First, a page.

347: ASSessments

347: ASSessments

Argh. Argh. Where did my creativity go? I don’t even write in my little pocket journal anymore because I’m so busy. I’m busy complaining about being busy. Ironic. Go check out The Hours soundtrack. It will do you some good.

 

~ Serendipitous

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345: After Hours

345: After Hours

Mrs Dalloway said she would buy the flowers herself. And so she did. What I find amazing is that Virginia Woolf is played by Nicole Kidman, but Kidman looks completely unrecognisable in The Hours. I fell in love with her portrayal of Virginia Woolf. The cold, piercing, fierce gaze into the nothingness, a cigarette in her left hand, the wandering mind that cannot be communicated through the screen. In a period of lucidity, she would create a wonderful novel that which I can only read and aspire to write but never truly grasp. These three women whose lives are so disconnected but somehow at the end, are interconnected in all these little ways.

The whirlwind of romance, passion, familial love. Post-war context. Intertextual references. Richard talked about the birds which may have sung in Greek. The contemporary relationships of these characters. All in a single day. In a way, Richard was Septimus and Peter Walsh combined. I find this appropriation wholly amazing.

Turgid passion, raw and all-consuming. If you hear the soundtrack, you will understand. The music touches your soul. No, it doesn’t just touch it; it is grabbed and treated with a kind of emotion that only the soul can feel. Crescendos, diminuendos, all in parallel with which that can only be described by natural human emotion. Anger, sadness, wistfulness. These are just some I list.

We are studying this film at school. I love it.

 

~ Serendipitous

344: Jacaranda Bells (written Friday 11 November 2016)

344: Jacaranda Bells (written Friday 11 November 2016) 

-originally there was no title-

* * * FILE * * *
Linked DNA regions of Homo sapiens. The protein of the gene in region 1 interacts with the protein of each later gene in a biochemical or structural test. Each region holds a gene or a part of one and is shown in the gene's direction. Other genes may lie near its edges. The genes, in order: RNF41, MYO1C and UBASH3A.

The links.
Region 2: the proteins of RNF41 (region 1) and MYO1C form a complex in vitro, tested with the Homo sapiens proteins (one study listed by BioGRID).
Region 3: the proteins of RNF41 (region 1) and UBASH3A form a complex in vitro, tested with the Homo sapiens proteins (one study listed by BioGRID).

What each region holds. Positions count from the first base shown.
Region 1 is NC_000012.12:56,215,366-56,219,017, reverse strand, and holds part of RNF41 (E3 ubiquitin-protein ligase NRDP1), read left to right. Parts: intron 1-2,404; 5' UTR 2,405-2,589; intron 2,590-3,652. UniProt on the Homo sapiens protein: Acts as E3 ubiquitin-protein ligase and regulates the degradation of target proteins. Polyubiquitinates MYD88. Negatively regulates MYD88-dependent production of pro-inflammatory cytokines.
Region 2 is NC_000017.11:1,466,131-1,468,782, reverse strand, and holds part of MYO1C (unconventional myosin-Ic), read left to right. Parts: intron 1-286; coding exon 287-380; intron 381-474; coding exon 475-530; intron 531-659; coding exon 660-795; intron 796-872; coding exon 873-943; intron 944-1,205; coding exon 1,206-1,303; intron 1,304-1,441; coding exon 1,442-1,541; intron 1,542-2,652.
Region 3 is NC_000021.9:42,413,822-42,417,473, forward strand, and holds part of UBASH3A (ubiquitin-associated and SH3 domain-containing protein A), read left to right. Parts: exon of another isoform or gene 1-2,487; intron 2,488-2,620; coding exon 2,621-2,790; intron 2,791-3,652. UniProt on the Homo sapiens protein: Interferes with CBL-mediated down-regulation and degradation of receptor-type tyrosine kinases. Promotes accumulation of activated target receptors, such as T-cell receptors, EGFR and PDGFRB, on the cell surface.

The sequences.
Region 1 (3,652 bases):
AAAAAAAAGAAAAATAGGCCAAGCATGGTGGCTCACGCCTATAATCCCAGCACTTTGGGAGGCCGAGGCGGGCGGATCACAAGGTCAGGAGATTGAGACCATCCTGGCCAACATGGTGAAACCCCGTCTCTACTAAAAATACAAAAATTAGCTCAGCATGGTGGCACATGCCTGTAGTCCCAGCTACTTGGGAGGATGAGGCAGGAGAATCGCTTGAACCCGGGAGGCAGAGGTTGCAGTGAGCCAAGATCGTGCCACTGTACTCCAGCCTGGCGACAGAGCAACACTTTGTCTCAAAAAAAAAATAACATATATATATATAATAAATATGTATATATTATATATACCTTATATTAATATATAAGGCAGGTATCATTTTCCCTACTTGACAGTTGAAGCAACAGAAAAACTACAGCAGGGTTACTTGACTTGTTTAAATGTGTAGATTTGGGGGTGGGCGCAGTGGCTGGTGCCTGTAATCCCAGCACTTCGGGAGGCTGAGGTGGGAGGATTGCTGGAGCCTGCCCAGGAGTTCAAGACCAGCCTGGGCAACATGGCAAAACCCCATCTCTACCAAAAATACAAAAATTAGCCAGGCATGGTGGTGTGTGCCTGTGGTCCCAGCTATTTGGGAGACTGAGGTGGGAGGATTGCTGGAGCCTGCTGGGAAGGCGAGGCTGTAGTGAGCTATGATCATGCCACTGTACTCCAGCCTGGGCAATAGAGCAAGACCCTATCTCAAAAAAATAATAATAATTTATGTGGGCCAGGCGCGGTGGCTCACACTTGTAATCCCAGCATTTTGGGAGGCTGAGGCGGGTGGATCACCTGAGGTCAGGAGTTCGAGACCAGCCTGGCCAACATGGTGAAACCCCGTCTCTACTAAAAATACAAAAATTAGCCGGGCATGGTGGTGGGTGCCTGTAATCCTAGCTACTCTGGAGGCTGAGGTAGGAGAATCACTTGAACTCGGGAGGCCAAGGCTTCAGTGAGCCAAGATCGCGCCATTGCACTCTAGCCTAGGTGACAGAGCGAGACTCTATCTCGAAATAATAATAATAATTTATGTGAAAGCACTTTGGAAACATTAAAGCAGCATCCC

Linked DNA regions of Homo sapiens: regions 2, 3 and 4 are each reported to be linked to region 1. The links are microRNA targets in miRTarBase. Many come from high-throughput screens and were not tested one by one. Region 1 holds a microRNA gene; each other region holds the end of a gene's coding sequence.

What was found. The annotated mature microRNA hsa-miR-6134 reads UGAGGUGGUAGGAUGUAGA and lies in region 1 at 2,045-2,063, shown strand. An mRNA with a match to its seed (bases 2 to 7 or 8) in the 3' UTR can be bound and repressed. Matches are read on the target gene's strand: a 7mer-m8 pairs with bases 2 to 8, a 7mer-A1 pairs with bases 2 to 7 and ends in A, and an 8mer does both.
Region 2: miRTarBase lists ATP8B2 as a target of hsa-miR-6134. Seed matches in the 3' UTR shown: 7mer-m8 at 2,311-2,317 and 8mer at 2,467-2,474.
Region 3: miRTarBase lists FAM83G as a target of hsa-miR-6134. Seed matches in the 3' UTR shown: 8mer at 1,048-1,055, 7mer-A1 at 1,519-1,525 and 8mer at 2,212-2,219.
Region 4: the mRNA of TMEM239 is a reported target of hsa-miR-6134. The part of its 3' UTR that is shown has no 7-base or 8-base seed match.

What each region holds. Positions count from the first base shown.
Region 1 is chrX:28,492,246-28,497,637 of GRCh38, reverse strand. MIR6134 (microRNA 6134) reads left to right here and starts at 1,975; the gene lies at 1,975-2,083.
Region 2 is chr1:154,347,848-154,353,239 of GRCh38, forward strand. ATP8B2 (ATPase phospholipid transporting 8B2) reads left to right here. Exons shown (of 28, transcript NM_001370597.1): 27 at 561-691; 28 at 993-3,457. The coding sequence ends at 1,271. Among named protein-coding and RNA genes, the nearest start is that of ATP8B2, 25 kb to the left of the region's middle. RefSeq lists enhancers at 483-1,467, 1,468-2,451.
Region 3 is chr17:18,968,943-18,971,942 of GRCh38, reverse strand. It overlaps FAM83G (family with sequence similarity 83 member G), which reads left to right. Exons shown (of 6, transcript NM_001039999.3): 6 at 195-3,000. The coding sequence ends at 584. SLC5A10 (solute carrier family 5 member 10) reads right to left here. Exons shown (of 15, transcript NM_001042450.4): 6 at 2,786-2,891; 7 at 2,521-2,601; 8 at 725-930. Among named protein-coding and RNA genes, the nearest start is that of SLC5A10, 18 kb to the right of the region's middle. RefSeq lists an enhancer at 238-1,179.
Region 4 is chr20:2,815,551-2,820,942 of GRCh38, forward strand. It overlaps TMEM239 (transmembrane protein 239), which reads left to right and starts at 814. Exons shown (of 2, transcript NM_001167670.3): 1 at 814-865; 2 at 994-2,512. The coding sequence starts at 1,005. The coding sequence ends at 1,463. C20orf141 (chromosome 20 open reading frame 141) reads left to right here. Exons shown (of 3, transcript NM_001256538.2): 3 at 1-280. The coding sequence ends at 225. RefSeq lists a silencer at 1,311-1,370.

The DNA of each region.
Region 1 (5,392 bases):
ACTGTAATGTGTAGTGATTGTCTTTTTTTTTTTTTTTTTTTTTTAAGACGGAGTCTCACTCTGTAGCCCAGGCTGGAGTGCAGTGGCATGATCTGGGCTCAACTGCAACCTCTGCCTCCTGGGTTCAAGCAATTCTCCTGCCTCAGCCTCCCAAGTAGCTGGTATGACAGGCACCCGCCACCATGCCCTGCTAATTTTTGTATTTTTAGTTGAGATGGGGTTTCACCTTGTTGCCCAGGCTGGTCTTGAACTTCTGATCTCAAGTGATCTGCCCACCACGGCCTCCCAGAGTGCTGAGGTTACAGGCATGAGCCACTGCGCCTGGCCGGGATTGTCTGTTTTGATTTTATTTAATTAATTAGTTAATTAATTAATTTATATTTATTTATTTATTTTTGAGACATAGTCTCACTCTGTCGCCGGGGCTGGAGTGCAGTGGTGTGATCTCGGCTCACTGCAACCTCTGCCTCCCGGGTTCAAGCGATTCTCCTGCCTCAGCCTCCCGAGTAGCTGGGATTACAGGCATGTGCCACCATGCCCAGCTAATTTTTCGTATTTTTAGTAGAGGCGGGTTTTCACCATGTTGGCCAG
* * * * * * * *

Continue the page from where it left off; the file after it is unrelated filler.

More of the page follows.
It is a fine spring day. The sun shines, a zephyr blows, the clouds shimmy across the sky, the plants are alive and the jacarandas are in full bloom. The zephyr sings in the trees. A bird tweets, perhaps calling its lover. The jacaranda tree is my favourite. It amuses me. It inspires in me a sense of freedom, of enlightenment, of passion. They line the sides of West Street close to school. Bits of purple heads are littered across the ground. Internally I weep for the little heads who have become brown from being stepped on. I weep for which becomes a part of the pavement. Should a shower or gusty wind makes a stop in town, the pavement will be clean in the morning.

I recall when I was younger and spared the fallen by walking on the side of the road instead. In my haze of petulant ignorance and disregard for the world as it was then, I realise now that I was, in some way, attempting to preserve their beauty, to prevent myself from ruining such a fine thing. Jacarandas are such fine trees. They mark the imminence of summer, and the final echo of winter dies with the blossoming of an infinite amount of delicate, lilac, purple flowers. Those lopsided bell shapes that I have come to love, their impossibly short lives, their unique perfume. I remember collecting some on my way home from school as a little child, clutching them in between my little fingers. My fingers are not so little now; perhaps I could hold more now, if I left to pick some up. I carried them home in the warm grip of my hand, and I put them in the dish holding water for a pot plant I owned. I placed the pot plant on the windowsill. I adored the little jacaranda bells.

Maybe it was a few days, less than a week before the jacaranda bells began to wilt. The smell of flowery death permeated the room, engulfing me. In my haste to dispose of the dying heads, I had forgotten the little brilliant beauties they once were. It is a moment of my life I cannot care to reflect upon on a day to day basis, but when I do, I think about how symbolic that is, symbolic of my identity, of who I am. Somehow that makes me fear me even more. I admire beauty in its young form, in the form it is most beautiful, trapped in the idea of its false immortality, only to fall bitterly disappointed as a victim to reality, the possibility, inevitability of death. I did not hold onto them even in their dying moments. Perhaps I am overthinking it, people throw out dead flowers all the time, that does not mean they are bad people. I don’t know. I’m not sure. The way I cast them aside so readily in its final moments…but for now, I sit comfortably alone, admiring little purple bells that have not yet detached from the twigs that hold them high up in the tree.

 

~ Serendipitous

I wrote this while I was waiting for you to come, honey. Hope you like it.